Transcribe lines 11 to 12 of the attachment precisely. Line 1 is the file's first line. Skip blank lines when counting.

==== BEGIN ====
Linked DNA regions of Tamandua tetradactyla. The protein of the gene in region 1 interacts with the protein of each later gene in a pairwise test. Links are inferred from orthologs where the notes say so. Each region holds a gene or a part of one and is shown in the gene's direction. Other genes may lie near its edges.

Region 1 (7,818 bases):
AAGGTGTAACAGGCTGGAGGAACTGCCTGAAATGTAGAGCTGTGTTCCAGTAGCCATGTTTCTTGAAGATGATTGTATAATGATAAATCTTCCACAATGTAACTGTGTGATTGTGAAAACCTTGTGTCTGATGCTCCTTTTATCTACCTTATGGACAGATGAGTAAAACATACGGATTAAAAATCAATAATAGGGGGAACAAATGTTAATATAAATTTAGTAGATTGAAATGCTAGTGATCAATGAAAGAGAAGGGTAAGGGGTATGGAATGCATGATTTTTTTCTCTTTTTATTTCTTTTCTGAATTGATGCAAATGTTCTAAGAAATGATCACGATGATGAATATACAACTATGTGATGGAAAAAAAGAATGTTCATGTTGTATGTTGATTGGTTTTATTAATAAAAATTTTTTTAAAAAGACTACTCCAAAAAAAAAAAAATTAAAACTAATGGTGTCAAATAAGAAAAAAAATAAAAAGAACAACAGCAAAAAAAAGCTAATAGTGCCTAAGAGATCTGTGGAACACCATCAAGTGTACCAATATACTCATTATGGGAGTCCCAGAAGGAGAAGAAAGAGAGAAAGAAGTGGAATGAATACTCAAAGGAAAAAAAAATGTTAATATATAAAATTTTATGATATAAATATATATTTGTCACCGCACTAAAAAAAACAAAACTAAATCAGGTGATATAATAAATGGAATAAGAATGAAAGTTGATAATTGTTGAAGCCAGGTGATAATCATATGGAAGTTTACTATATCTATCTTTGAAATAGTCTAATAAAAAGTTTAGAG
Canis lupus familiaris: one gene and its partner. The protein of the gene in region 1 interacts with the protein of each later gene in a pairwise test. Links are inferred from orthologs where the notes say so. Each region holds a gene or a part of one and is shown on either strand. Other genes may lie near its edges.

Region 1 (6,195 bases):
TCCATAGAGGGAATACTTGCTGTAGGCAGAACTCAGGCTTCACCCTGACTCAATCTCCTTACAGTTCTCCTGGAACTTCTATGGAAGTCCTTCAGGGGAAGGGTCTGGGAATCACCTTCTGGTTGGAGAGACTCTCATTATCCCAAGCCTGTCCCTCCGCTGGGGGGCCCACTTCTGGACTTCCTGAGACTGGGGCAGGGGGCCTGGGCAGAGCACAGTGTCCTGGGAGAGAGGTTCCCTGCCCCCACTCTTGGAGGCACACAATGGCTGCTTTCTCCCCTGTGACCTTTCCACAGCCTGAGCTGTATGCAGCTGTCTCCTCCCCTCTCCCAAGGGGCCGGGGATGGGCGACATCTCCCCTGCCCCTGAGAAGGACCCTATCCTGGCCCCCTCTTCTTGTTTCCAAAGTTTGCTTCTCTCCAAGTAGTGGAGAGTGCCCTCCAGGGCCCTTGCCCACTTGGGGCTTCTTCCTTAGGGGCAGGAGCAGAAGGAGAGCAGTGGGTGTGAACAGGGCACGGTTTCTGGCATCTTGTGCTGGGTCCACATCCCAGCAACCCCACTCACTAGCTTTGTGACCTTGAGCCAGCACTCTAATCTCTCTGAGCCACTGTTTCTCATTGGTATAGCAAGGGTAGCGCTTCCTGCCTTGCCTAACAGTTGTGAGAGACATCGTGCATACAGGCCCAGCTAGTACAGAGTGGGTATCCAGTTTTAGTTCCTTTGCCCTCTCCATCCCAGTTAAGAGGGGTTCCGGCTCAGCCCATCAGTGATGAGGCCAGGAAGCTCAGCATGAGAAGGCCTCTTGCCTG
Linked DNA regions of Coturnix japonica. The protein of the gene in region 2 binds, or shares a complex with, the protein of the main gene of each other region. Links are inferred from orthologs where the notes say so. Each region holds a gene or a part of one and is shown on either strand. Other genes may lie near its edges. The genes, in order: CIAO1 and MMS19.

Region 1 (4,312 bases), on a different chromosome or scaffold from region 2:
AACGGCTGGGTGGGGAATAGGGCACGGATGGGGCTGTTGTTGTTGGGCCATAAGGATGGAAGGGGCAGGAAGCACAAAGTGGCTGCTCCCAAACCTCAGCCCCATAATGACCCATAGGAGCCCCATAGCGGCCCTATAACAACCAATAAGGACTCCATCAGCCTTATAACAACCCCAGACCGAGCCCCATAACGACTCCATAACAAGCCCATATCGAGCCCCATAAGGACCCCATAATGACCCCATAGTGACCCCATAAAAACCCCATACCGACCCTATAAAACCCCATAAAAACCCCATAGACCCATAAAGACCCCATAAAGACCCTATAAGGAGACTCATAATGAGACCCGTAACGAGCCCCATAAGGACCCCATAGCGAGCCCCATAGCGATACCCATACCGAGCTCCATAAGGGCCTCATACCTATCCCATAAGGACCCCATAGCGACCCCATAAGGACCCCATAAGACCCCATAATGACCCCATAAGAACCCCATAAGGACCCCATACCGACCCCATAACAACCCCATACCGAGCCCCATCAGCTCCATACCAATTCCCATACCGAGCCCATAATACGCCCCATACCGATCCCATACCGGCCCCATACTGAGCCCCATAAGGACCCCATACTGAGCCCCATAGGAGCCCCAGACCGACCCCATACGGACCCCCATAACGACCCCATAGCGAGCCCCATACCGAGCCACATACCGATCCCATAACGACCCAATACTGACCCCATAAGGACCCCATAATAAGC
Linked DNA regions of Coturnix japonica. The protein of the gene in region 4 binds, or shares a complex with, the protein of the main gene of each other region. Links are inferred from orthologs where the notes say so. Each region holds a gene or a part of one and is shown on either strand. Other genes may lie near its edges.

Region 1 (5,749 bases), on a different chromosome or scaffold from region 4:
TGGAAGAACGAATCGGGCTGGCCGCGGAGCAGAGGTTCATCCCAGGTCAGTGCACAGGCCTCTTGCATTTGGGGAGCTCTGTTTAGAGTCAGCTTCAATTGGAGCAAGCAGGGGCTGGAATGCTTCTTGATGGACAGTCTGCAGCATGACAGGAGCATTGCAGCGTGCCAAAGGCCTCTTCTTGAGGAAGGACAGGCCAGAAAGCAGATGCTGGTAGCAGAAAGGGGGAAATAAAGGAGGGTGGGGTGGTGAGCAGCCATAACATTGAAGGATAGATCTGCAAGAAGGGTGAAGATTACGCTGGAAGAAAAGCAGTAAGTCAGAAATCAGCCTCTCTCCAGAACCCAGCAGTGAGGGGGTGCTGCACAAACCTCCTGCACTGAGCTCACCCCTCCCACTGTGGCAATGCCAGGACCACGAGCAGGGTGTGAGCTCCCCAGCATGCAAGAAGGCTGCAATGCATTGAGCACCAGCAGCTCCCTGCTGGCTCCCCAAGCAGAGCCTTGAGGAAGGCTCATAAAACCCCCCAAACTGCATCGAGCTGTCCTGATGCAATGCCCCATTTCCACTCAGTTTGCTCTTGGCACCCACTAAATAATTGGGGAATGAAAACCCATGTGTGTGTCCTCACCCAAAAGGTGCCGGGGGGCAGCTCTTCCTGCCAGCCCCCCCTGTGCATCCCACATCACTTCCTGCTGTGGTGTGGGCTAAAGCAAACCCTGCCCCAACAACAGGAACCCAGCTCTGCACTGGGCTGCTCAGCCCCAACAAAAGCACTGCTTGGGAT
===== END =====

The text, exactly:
Region 1 (5,749 bases), on a different chromosome or scaffold from region 4:
TGGAAGAACGAATCGGGCTGGCCGCGGAGCAGAGGTTCATCCCAGGTCAGTGCACAGGCCTCTTGCATTTGGGGAGCTCTGTTTAGAGTCAGCTTCAATTGGAGCAAGCAGGGGCTGGAATGCTTCTTGATGGACAGTCTGCAGCATGACAGGAGCATTGCAGCGTGCCAAAGGCCTCTTCTTGAGGAAGGACAGGCCAGAAAGCAGATGCTGGTAGCAGAAAGGGGGAAATAAAGGAGGGTGGGGTGGTGAGCAGCCATAACATTGAAGGATAGATCTGCAAGAAGGGTGAAGATTACGCTGGAAGAAAAGCAGTAAGTCAGAAATCAGCCTCTCTCCAGAACCCAGCAGTGAGGGGGTGCTGCACAAACCTCCTGCACTGAGCTCACCCCTCCCACTGTGGCAATGCCAGGACCACGAGCAGGGTGTGAGCTCCCCAGCATGCAAGAAGGCTGCAATGCATTGAGCACCAGCAGCTCCCTGCTGGCTCCCCAAGCAGAGCCTTGAGGAAGGCTCATAAAACCCCCCAAACTGCATCGAGCTGTCCTGATGCAATGCCCCATTTCCACTCAGTTTGCTCTTGGCACCCACTAAATAATTGGGGAATGAAAACCCATGTGTGTGTCCTCACCCAAAAGGTGCCGGGGGGCAGCTCTTCCTGCCAGCCCCCCCTGTGCATCCCACATCACTTCCTGCTGTGGTGTGGGCTAAAGCAAACCCTGCCCCAACAACAGGAACCCAGCTCTGCACTGGGCTGCTCAGCCCCAACAAAAGCACTGCTTGGGAT